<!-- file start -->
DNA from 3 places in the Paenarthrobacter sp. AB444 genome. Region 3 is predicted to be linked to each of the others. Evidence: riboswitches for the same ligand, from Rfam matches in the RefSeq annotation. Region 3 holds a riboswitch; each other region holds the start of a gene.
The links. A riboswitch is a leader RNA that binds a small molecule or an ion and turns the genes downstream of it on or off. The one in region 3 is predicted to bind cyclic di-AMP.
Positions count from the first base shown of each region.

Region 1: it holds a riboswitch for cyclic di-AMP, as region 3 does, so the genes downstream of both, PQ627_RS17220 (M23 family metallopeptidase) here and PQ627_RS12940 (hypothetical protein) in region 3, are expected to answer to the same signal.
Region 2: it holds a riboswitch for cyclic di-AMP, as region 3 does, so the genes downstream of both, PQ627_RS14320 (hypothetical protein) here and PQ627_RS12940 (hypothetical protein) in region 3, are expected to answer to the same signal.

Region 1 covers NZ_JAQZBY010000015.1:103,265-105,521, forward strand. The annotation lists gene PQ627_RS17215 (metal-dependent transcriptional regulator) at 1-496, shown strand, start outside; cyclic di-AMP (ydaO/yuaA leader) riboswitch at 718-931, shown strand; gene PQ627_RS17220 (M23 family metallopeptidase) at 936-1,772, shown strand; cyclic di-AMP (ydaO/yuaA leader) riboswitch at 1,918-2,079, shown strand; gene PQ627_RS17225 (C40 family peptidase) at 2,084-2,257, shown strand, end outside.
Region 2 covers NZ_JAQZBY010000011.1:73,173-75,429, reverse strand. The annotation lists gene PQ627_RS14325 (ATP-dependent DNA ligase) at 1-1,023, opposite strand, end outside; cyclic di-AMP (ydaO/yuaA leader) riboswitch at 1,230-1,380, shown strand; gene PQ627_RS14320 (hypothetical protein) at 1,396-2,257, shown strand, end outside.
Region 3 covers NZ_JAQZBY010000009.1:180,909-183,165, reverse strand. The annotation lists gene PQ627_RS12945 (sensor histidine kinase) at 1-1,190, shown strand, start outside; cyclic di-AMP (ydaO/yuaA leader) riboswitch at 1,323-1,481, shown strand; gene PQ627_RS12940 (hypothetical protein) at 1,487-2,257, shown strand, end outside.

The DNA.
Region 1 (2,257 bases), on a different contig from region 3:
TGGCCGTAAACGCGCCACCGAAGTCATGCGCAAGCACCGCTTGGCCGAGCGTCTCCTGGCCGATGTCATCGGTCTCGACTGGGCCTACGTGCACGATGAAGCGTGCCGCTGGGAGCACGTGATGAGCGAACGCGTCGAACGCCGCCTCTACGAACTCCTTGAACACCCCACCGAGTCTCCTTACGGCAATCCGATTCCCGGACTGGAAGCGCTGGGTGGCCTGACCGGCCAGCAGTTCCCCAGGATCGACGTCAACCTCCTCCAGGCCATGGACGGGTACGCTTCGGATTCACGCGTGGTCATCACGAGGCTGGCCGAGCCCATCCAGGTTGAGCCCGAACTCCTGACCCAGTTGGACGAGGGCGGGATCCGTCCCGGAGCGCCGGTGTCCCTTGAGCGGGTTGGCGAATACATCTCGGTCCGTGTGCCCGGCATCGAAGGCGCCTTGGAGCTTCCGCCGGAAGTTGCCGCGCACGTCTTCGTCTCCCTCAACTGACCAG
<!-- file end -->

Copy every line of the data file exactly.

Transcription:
DNA from 3 places in the Paenarthrobacter sp. AB444 genome. Region 3 is predicted to be linked to each of the others. Evidence: riboswitches for the same ligand, from Rfam matches in the RefSeq annotation. Region 3 holds a riboswitch; each other region holds the start of a gene.
The links. A riboswitch is a leader RNA that binds a small molecule or an ion and turns the genes downstream of it on or off. The one in region 3 is predicted to bind cyclic di-AMP.
Positions count from the first base shown of each region.

Region 1: it holds a riboswitch for cyclic di-AMP, as region 3 does, so the genes downstream of both, PQ627_RS17220 (M23 family metallopeptidase) here and PQ627_RS12940 (hypothetical protein) in region 3, are expected to answer to the same signal.
Region 2: it holds a riboswitch for cyclic di-AMP, as region 3 does, so the genes downstream of both, PQ627_RS14320 (hypothetical protein) here and PQ627_RS12940 (hypothetical protein) in region 3, are expected to answer to the same signal.

Region 1 covers NZ_JAQZBY010000015.1:103,265-105,521, forward strand. The annotation lists gene PQ627_RS17215 (metal-dependent transcriptional regulator) at 1-496, shown strand, start outside; cyclic di-AMP (ydaO/yuaA leader) riboswitch at 718-931, shown strand; gene PQ627_RS17220 (M23 family metallopeptidase) at 936-1,772, shown strand; cyclic di-AMP (ydaO/yuaA leader) riboswitch at 1,918-2,079, shown strand; gene PQ627_RS17225 (C40 family peptidase) at 2,084-2,257, shown strand, end outside.
Region 2 covers NZ_JAQZBY010000011.1:73,173-75,429, reverse strand. The annotation lists gene PQ627_RS14325 (ATP-dependent DNA ligase) at 1-1,023, opposite strand, end outside; cyclic di-AMP (ydaO/yuaA leader) riboswitch at 1,230-1,380, shown strand; gene PQ627_RS14320 (hypothetical protein) at 1,396-2,257, shown strand, end outside.
Region 3 covers NZ_JAQZBY010000009.1:180,909-183,165, reverse strand. The annotation lists gene PQ627_RS12945 (sensor histidine kinase) at 1-1,190, shown strand, start outside; cyclic di-AMP (ydaO/yuaA leader) riboswitch at 1,323-1,481, shown strand; gene PQ627_RS12940 (hypothetical protein) at 1,487-2,257, shown strand, end outside.

The DNA.
Region 1 (2,257 bases), on a different contig from region 3:
TGGCCGTAAACGCGCCACCGAAGTCATGCGCAAGCACCGCTTGGCCGAGCGTCTCCTGGCCGATGTCATCGGTCTCGACTGGGCCTACGTGCACGATGAAGCGTGCCGCTGGGAGCACGTGATGAGCGAACGCGTCGAACGCCGCCTCTACGAACTCCTTGAACACCCCACCGAGTCTCCTTACGGCAATCCGATTCCCGGACTGGAAGCGCTGGGTGGCCTGACCGGCCAGCAGTTCCCCAGGATCGACGTCAACCTCCTCCAGGCCATGGACGGGTACGCTTCGGATTCACGCGTGGTCATCACGAGGCTGGCCGAGCCCATCCAGGTTGAGCCCGAACTCCTGACCCAGTTGGACGAGGGCGGGATCCGTCCCGGAGCGCCGGTGTCCCTTGAGCGGGTTGGCGAATACATCTCGGTCCGTGTGCCCGGCATCGAAGGCGCCTTGGAGCTTCCGCCGGAAGTTGCCGCGCACGTCTTCGTCTCCCTCAACTGACCAG